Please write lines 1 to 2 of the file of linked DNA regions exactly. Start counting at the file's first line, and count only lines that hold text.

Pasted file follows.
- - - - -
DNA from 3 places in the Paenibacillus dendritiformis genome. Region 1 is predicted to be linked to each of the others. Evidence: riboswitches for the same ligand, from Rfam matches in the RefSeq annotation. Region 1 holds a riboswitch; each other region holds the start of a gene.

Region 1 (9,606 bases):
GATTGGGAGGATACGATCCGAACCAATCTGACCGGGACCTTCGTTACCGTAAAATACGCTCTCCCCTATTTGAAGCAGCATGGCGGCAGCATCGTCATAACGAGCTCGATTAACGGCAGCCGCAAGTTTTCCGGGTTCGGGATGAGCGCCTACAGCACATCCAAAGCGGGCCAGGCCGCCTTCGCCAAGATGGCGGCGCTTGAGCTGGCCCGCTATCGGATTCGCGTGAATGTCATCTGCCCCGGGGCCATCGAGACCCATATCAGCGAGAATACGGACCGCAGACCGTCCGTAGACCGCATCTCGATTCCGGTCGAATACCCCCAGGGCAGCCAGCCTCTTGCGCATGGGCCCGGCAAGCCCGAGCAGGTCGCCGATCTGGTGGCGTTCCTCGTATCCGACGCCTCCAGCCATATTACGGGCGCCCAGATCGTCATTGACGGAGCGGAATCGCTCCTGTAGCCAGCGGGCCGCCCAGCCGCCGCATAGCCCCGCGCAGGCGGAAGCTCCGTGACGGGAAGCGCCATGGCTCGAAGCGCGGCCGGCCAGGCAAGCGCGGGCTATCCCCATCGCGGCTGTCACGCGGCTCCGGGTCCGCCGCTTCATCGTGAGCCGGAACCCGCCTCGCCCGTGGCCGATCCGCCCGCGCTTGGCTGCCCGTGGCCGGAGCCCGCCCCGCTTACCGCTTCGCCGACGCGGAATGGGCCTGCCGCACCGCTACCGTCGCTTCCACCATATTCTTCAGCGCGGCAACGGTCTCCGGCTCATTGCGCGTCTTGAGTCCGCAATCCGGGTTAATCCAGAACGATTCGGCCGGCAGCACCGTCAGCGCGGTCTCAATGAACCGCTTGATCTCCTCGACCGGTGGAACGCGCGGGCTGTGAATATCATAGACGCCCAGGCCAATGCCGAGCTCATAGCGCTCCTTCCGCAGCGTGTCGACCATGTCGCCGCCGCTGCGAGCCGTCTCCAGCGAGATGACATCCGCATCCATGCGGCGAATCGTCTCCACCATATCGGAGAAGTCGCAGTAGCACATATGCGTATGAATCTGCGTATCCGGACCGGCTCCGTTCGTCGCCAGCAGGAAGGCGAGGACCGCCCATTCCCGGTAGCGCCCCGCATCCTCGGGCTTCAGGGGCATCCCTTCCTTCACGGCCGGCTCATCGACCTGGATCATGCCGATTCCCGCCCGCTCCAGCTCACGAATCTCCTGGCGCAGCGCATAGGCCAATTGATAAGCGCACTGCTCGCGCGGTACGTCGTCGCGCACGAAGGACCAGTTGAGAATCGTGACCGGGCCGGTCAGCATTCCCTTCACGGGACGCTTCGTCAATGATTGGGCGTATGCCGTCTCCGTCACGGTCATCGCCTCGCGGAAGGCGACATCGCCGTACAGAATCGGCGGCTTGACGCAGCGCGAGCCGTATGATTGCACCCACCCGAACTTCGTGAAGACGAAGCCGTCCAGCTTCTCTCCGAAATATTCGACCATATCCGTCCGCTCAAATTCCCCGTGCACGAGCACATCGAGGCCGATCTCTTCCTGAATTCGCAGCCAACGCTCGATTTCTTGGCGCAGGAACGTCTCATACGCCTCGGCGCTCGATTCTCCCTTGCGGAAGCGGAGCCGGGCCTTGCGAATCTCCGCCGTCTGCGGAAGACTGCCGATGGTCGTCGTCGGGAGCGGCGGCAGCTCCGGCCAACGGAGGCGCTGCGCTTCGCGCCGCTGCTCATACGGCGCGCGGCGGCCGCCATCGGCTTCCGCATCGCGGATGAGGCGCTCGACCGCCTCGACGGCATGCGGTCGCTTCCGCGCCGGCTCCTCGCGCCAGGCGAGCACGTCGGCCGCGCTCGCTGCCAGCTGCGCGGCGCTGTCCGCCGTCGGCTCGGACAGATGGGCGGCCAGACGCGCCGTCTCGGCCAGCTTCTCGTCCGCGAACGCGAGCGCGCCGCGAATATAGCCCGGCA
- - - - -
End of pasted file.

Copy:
DNA from 3 places in the Paenibacillus dendritiformis genome. Region 1 is predicted to be linked to each of the others. Evidence: riboswitches for the same ligand, from Rfam matches in the RefSeq annotation. Region 1 holds a riboswitch; each other region holds the start of a gene.

Region 1 (9,606 bases):